Being a social worker for young children has been a deeply rewarding experience and at the same time it has been very challenging, especially when dealing with clients with histories of abuse and trauma. It’s very hard to hear stories of sexual and physical abuse and domestic violence almost every day, and I have to admit that sometimes it can be very overwhelming and can cause secondary trauma. That’s where supervision and self-care is super important. I have a wonderful and supportive supervisor, Beverly Gould, LCSW, Psy. D., who provides the space for me to process my most difficult cases and helps me with interventions to help these clients. I also knit, which is very therapeutic, I lead a life of prayer and meditation, attend church regularly, and spend time with friends.
Are you glad you decided to pursue a career in social work?
Yes. I wouldn’t have it any other way.
This was obviously a very meaningful honor that you received. What are some other recognitions you’ve received that have been meaningful? Not necessarily an award, but when you’ve been recognized in some way for your efforts.
I had a case of a mother with three boys, and the younger boy was a student at our center. The mother had just left an extremely abusive relationship in which she had been controlled, isolated, beaten, and stalked by a former partner, and the children had been witnesses to this violence. The older boy was dealing with coming out, the younger child was acting out in school, and they were all processing the violence they had experienced. We discussed these issues in family therapy, and the mother and the older son also had dyadic sessions in which the son came out and the mother affirmed her love and acceptance of her son as a gay young man. The mother also participated in a group for DV survivors, and she later became a peer advocate for other women going through domestic violence. The mother of this family was extremely gracious and thanked me for helping her and her children through the aftermath of the abuse as they worked on healing and picking up the pieces of their lives. That was one of my most successful cases, and I’m very proud to have helped this family.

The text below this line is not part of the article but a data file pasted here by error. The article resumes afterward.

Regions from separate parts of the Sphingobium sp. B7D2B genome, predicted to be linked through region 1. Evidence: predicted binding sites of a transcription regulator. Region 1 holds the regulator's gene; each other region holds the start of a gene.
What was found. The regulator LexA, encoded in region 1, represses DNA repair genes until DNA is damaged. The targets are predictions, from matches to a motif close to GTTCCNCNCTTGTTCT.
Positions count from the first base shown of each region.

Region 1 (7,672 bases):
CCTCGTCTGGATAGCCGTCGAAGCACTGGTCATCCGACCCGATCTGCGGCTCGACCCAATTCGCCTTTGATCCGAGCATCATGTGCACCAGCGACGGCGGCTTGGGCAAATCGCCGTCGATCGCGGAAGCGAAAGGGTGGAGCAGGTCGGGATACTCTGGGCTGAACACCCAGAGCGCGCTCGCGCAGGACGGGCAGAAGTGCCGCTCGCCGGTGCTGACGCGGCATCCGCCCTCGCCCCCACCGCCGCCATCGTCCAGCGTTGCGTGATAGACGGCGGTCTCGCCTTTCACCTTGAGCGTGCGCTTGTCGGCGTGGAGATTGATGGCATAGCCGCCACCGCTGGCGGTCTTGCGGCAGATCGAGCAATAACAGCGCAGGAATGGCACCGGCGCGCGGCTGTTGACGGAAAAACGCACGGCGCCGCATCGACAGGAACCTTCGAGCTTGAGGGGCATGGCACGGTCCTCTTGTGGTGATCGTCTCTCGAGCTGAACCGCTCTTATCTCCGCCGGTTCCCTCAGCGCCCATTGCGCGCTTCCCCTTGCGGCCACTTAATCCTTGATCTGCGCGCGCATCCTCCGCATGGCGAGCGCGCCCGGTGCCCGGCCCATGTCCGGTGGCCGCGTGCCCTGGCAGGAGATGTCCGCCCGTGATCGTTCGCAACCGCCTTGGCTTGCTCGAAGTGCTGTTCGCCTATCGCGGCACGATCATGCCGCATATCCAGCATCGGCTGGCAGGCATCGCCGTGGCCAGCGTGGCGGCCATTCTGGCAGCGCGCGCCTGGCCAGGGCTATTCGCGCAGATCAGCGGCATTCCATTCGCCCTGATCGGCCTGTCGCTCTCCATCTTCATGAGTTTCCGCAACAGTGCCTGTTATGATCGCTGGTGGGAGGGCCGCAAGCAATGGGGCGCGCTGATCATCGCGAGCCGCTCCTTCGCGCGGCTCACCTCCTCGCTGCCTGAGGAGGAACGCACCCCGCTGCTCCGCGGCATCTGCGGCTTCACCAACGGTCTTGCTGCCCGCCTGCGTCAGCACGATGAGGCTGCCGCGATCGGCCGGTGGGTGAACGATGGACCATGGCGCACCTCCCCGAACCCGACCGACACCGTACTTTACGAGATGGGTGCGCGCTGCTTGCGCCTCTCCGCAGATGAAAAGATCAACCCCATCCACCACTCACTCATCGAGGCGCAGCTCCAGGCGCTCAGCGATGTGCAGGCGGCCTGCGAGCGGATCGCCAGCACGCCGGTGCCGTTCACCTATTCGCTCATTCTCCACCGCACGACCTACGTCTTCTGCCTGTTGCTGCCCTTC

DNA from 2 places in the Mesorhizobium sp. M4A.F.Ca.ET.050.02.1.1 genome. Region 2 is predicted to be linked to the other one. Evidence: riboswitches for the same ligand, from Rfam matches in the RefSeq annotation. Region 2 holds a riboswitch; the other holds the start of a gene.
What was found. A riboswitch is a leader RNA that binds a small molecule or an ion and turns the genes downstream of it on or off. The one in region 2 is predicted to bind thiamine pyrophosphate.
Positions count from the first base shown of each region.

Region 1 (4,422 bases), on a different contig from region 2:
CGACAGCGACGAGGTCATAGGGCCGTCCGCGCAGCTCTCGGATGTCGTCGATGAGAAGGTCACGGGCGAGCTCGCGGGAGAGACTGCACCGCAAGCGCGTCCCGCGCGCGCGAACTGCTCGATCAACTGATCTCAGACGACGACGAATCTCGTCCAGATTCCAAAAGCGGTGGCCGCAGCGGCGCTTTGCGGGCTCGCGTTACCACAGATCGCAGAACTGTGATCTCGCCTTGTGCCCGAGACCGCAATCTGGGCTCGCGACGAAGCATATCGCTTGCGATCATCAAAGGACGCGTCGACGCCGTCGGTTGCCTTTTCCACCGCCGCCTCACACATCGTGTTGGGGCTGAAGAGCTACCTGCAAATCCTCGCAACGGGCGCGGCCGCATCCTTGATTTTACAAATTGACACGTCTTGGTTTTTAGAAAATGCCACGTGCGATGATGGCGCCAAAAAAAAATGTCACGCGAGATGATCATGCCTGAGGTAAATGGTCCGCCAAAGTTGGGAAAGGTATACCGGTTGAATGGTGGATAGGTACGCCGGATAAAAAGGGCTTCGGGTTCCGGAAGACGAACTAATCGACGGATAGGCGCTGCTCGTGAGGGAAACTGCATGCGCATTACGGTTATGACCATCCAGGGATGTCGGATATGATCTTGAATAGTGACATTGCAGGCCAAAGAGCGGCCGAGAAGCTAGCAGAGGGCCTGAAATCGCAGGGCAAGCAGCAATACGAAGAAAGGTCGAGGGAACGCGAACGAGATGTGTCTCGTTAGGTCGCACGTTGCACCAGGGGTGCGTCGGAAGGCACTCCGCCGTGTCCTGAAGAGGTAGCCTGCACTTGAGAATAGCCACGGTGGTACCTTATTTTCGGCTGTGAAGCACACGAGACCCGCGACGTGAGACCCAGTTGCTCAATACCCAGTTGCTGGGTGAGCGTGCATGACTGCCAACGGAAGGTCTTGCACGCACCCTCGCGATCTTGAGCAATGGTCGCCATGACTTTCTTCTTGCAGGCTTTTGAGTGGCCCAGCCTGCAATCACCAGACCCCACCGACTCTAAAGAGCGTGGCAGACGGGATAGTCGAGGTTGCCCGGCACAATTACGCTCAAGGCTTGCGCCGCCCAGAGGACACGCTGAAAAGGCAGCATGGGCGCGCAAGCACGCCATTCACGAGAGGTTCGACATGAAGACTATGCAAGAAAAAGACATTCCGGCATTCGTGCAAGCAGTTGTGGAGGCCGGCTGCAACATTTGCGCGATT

Throughout my long social work career there have been many instances when a client or family has told me of the deep impact I have made in their lives, how they have healed or how they feel more connected to others as a result of our work together. There really is no higher honor than to have made a positive difference in someone’s life.